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Are you planning on making a new mix Abasio? :) Give us more naww! :posford:

I made a prog mix but it's pretty shitty.

Friday's Fall

 

& last week I posted a chill mix Thursday's Child Has far to Go which is quite erratic with it's pace :P

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I voted consistent and building.

 

Theres some really nice atmoshperic mixes that are very consistent and are quite clear and very well flowing which are quite nice for when your in the mood.

A mix that's about dancing and having a good time should be building and slightly erratic sometimes.

 

Personally I usually have a clear buildup and sometimes a change of mood/pace with one song.

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Guest The Journey Man Project

I lik eit to be mixed well... the flow doesn;t matte rmuch then... if it is mixed welll it will always take somewhere...

 

but for an unmixed compilation I like it to be erratic.... to many compilations are full of the same style and after 3 tracks I feel tired.

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consistent is the only one I don't like. I get bored as it all sounds the same.

although I understand that fullon is easy to mix because it all sounds the same I'd rather hear a poorly mixed variety myself ;)

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Picture a graph in your mind; one axis is time, whereas the other is a measure of energy, mood, tempo, style, and so on. The most basic flow is straight from bottom left to top right--a steady growth, typically in terms of energy or tempo. The "peak, plateau, and trough" model is a more advanced way of plotting the flow--you build, hold it steady (whatever "it" is), drop a little, and then build again. This has the effect of providing both excitement on the dance floor as well as some relief, and functions as a sort of "sum is greater than the parts" method of energy work.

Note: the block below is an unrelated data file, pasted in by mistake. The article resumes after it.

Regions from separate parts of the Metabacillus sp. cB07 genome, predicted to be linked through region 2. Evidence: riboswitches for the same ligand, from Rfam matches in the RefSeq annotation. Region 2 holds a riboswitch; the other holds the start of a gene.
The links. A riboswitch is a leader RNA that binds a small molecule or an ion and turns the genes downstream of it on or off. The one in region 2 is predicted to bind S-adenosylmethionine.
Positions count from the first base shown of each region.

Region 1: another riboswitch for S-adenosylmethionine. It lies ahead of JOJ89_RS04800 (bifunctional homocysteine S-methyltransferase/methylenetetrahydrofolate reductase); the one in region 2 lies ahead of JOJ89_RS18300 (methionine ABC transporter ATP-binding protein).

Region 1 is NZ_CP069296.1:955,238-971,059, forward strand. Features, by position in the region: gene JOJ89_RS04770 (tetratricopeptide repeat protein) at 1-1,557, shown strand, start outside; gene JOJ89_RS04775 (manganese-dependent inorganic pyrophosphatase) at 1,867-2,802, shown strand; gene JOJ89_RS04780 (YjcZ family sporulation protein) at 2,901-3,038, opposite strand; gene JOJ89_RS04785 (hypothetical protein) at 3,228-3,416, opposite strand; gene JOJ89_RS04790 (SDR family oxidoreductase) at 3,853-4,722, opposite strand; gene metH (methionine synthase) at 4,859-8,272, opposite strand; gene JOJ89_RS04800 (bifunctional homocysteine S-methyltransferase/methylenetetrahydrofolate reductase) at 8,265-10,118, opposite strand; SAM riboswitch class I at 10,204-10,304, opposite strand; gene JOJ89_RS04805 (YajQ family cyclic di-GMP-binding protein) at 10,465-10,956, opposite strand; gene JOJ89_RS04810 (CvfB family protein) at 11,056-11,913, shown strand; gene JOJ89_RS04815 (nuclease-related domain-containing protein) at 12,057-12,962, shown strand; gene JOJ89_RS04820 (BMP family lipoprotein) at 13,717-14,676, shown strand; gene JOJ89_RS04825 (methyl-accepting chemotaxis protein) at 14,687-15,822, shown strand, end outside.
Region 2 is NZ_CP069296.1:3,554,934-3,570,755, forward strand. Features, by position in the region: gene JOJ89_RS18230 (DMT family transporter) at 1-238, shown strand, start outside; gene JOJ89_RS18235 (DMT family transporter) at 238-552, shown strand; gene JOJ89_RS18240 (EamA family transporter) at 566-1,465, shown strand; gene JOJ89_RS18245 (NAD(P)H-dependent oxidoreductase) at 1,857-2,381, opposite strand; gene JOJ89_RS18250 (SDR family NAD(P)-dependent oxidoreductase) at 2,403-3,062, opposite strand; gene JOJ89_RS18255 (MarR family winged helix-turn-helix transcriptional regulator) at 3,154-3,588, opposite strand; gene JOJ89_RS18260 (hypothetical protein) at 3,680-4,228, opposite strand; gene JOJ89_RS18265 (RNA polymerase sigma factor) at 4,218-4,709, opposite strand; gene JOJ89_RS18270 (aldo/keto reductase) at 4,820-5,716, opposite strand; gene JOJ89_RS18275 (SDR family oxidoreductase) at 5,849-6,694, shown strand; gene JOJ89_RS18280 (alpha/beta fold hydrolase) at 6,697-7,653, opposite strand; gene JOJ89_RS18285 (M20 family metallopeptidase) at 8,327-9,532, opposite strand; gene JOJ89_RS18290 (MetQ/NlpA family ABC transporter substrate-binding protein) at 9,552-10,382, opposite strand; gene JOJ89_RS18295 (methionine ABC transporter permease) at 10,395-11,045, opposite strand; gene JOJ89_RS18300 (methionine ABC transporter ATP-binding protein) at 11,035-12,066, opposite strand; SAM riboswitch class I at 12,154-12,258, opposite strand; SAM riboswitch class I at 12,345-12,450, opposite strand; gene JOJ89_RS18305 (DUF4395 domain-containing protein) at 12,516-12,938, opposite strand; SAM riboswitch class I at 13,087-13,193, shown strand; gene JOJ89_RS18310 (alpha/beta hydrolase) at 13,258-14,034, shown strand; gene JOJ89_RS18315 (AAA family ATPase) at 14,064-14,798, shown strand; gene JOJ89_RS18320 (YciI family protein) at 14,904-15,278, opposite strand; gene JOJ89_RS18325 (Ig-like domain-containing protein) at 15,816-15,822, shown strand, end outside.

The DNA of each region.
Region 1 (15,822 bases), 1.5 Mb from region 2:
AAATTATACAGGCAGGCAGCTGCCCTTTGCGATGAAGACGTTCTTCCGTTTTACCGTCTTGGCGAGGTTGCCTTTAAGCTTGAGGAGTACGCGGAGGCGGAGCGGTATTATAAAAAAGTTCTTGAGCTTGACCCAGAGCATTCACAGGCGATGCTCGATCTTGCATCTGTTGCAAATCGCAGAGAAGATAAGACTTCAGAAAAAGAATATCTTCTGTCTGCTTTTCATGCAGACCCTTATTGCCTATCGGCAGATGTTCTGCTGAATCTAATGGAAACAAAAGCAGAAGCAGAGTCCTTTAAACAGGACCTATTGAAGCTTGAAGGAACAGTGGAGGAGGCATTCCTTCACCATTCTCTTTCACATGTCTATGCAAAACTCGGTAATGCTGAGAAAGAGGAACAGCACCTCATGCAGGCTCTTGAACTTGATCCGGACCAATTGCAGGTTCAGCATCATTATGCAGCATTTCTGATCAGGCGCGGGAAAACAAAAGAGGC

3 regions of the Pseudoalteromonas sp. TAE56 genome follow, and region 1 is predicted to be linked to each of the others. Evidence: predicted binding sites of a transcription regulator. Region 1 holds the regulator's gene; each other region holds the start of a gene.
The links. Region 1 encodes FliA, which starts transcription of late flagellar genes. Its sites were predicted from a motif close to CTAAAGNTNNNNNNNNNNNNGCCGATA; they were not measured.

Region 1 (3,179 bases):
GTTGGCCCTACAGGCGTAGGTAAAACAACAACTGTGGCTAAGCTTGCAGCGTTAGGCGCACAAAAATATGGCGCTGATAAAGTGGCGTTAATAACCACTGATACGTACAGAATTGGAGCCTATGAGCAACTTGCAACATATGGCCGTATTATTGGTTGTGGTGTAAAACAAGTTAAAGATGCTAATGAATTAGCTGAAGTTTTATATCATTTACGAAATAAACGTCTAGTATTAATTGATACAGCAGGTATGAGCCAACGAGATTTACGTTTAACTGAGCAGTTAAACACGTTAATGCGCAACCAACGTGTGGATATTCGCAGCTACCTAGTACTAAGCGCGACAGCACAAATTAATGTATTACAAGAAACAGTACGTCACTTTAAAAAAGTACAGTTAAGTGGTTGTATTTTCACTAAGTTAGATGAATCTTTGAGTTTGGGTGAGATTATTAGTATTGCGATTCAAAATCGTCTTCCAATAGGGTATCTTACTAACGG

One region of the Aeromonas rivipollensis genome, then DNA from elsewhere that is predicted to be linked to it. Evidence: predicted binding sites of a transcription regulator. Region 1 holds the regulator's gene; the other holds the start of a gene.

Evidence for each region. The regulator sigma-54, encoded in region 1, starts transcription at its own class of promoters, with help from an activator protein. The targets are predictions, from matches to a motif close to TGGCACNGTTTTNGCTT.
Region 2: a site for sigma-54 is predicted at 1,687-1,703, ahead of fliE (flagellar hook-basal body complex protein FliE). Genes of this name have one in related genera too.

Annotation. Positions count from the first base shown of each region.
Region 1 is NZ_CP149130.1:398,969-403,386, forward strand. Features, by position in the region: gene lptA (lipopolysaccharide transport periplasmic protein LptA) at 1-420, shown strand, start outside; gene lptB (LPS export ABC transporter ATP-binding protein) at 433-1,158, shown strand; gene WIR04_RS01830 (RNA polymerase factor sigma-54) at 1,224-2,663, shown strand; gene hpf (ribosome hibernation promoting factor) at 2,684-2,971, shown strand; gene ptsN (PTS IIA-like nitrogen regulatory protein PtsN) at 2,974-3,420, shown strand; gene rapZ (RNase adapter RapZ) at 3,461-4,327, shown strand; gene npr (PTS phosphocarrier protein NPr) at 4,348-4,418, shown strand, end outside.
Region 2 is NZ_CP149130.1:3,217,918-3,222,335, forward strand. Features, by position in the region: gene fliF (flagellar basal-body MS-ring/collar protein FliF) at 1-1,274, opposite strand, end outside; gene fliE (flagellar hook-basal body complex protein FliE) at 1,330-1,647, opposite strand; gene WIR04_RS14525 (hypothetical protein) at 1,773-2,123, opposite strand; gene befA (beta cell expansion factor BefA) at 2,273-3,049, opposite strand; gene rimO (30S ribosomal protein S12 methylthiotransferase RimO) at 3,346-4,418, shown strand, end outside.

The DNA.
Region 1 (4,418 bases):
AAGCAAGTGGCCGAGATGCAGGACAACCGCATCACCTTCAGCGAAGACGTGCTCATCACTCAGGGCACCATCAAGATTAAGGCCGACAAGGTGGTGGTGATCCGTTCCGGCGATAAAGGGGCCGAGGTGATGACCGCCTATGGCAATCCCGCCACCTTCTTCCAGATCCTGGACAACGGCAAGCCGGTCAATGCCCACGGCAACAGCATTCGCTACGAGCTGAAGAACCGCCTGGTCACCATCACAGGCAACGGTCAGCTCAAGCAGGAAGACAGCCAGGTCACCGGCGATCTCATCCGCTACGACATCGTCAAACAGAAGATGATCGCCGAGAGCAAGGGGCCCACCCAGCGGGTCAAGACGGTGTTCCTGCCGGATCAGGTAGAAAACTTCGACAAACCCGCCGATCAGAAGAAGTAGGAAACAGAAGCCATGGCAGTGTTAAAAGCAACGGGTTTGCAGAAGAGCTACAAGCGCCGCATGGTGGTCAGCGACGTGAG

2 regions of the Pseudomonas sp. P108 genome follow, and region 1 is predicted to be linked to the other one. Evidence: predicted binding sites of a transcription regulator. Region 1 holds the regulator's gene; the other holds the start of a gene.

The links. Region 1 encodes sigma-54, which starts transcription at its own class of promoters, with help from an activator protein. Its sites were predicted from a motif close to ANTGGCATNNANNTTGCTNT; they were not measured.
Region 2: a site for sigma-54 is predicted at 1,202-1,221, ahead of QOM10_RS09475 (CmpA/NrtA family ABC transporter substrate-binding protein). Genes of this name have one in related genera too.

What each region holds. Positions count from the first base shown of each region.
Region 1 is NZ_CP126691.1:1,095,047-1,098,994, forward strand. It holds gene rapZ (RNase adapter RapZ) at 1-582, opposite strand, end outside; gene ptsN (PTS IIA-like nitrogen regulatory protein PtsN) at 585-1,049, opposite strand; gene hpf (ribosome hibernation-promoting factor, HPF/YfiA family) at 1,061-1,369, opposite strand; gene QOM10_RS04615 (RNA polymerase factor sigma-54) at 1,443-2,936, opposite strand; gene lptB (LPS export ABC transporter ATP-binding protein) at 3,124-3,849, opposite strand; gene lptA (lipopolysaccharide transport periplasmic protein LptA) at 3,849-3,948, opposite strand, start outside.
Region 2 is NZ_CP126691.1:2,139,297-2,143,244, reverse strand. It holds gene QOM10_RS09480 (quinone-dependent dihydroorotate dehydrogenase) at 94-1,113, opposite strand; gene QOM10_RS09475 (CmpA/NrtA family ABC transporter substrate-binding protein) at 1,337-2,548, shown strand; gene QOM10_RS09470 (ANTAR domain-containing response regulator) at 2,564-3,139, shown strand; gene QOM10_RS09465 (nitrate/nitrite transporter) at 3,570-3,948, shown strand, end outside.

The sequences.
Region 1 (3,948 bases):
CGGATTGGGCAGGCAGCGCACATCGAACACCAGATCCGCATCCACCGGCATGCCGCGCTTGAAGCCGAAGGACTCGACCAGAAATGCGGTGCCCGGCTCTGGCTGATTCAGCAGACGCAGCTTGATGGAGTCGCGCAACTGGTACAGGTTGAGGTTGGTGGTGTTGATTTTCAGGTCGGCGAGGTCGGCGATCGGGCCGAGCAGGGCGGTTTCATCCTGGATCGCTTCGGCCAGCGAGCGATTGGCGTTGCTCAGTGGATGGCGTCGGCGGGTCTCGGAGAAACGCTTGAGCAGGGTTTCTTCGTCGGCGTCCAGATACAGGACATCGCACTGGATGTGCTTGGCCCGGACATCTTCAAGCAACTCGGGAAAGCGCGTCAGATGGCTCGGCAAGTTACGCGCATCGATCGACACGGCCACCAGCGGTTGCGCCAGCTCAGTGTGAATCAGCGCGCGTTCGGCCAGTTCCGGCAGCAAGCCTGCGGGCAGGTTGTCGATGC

However, there are many more ways of conceptualizing flow. Beyond energy and tempo are specific attributes to consider--how organic, mechanical, tribal, synthetic, melodic, classical, hard, dark, or deep a piece of music is (and that is just the beginning). Plotting energy or tempo is easy--the real fun starts when you work with many intermingling attributes, working in several different dimensions of sound. This might sound confusing, so let me provide an example--an old set of mine called Nocturnal Wanderlust. FREq kicks it off in a very synthetic way, but this sort of punchy toughness decreases steadily as a more "dreamy" kind of atmosphere begins to rise, peaking with Avoid The Future. The next stage introduces a tribal-organic vibe that gradually replaces the dream sound in the same way. I've carefully orchestrated the rise and fall of three specific attributes with this mix. In this sense, it is a fairly simple example of what I think of as "advanced flow." When you start to work with many different attributes, you move beyond the X/Y plot into a realm of multi-dimensional graphs--imagine a spiralling DNA-like helix, with time represented as an arrow moving up the axis of the helix. Or something even more elaborate. I think the options are limitless. Of course, some of what I write applies far more to a mix than a compilation...

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I always do my mixes somewhat like a movie. That is to say they should be fast parts, slow parts, intense parts, relaxed parts, some surprising changes of direction, some expected stuff, some surprising stuff....etc.

 

While I like action movies, I wouldn't want to watch a 90 minute non-stop fight scene that goes from beginning to end, which is basically what I think a lot of DJ's tend to do with their DJ sets. I think a good set should have some ebb and flow to it, jump throw a few different styles, switch up bpms, etc. I'm big into the idea of "journeys" and just about everything I do in music from making tracks to doing DJ sets to choosing tracks and track order for a compilation revolves around trying to make some sort of journey.

 

Pretty much what I would say if I made my own mixes. But it's still what I'd want to hear in a mix. However a gigantic climax at the end I prefer, rather than dropping. So I'd say Erratic with with a big finalé.

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i tried to build the comp i put together like a big meta-track. the first 5 tracks built it up slowly, then it was supposed to hinge on track 6 (the kind of breakdown track), after which the next 4 tracks were like the final run. well, it worked like that in my head, not sure if anyone else agrees with me though ;)

 

as for mixes, for me they've got to build, very slowly with a subtle progression from one track to the next.

 

check my sig for examples ;)